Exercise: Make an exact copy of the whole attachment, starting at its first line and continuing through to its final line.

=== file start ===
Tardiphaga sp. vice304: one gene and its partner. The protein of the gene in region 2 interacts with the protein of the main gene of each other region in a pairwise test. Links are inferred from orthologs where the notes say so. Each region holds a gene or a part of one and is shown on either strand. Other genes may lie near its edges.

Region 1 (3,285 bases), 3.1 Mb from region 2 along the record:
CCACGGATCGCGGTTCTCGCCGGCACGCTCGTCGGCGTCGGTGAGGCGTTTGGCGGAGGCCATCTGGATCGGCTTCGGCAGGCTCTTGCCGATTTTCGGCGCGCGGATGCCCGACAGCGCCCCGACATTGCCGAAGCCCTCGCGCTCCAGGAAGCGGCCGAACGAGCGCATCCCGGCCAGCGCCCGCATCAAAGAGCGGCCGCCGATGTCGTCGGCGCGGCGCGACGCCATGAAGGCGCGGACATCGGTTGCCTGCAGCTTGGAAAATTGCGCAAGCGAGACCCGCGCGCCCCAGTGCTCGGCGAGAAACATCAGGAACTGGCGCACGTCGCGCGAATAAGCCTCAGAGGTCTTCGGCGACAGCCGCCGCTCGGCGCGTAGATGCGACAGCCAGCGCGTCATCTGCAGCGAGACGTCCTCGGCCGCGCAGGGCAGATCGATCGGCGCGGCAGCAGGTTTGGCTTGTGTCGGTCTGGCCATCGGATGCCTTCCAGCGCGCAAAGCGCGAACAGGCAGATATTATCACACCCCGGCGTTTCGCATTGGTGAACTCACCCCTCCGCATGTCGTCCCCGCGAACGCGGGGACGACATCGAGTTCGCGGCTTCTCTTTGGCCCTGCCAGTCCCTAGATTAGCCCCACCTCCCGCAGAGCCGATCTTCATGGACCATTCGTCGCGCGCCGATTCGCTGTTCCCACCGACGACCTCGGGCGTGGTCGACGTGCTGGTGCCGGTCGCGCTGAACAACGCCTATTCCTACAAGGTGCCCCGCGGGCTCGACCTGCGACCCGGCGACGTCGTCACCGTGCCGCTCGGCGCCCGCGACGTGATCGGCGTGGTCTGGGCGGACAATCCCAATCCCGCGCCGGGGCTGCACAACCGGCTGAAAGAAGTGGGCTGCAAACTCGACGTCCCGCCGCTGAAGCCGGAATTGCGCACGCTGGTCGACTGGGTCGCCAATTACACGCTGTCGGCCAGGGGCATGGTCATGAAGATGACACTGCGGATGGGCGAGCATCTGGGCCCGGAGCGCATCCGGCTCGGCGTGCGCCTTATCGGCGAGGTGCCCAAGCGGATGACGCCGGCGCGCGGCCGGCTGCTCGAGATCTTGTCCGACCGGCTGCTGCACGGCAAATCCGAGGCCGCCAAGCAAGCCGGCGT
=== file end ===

Tardiphaga sp. vice304: one gene and its partner. The protein of the gene in region 2 interacts with the protein of the main gene of each other region in a pairwise test. Links are inferred from orthologs where the notes say so. Each region holds a gene or a part of one and is shown on either strand. Other genes may lie near its edges.

Region 1 (3,285 bases), 3.1 Mb from region 2 along the record:
CCACGGATCGCGGTTCTCGCCGGCACGCTCGTCGGCGTCGGTGAGGCGTTTGGCGGAGGCCATCTGGATCGGCTTCGGCAGGCTCTTGCCGATTTTCGGCGCGCGGATGCCCGACAGCGCCCCGACATTGCCGAAGCCCTCGCGCTCCAGGAAGCGGCCGAACGAGCGCATCCCGGCCAGCGCCCGCATCAAAGAGCGGCCGCCGATGTCGTCGGCGCGGCGCGACGCCATGAAGGCGCGGACATCGGTTGCCTGCAGCTTGGAAAATTGCGCAAGCGAGACCCGCGCGCCCCAGTGCTCGGCGAGAAACATCAGGAACTGGCGCACGTCGCGCGAATAAGCCTCAGAGGTCTTCGGCGACAGCCGCCGCTCGGCGCGTAGATGCGACAGCCAGCGCGTCATCTGCAGCGAGACGTCCTCGGCCGCGCAGGGCAGATCGATCGGCGCGGCAGCAGGTTTGGCTTGTGTCGGTCTGGCCATCGGATGCCTTCCAGCGCGCAAAGCGCGAACAGGCAGATATTATCACACCCCGGCGTTTCGCATTGGTGAACTCACCCCTCCGCATGTCGTCCCCGCGAACGCGGGGACGACATCGAGTTCGCGGCTTCTCTTTGGCCCTGCCAGTCCCTAGATTAGCCCCACCTCCCGCAGAGCCGATCTTCATGGACCATTCGTCGCGCGCCGATTCGCTGTTCCCACCGACGACCTCGGGCGTGGTCGACGTGCTGGTGCCGGTCGCGCTGAACAACGCCTATTCCTACAAGGTGCCCCGCGGGCTCGACCTGCGACCCGGCGACGTCGTCACCGTGCCGCTCGGCGCCCGCGACGTGATCGGCGTGGTCTGGGCGGACAATCCCAATCCCGCGCCGGGGCTGCACAACCGGCTGAAAGAAGTGGGCTGCAAACTCGACGTCCCGCCGCTGAAGCCGGAATTGCGCACGCTGGTCGACTGGGTCGCCAATTACACGCTGTCGGCCAGGGGCATGGTCATGAAGATGACACTGCGGATGGGCGAGCATCTGGGCCCGGAGCGCATCCGGCTCGGCGTGCGCCTTATCGGCGAGGTGCCCAAGCGGATGACGCCGGCGCGCGGCCGGCTGCTCGAGATCTTGTCCGACCGGCTGCTGCACGGCAAATCCGAGGCCGCCAAGCAAGCCGGCGT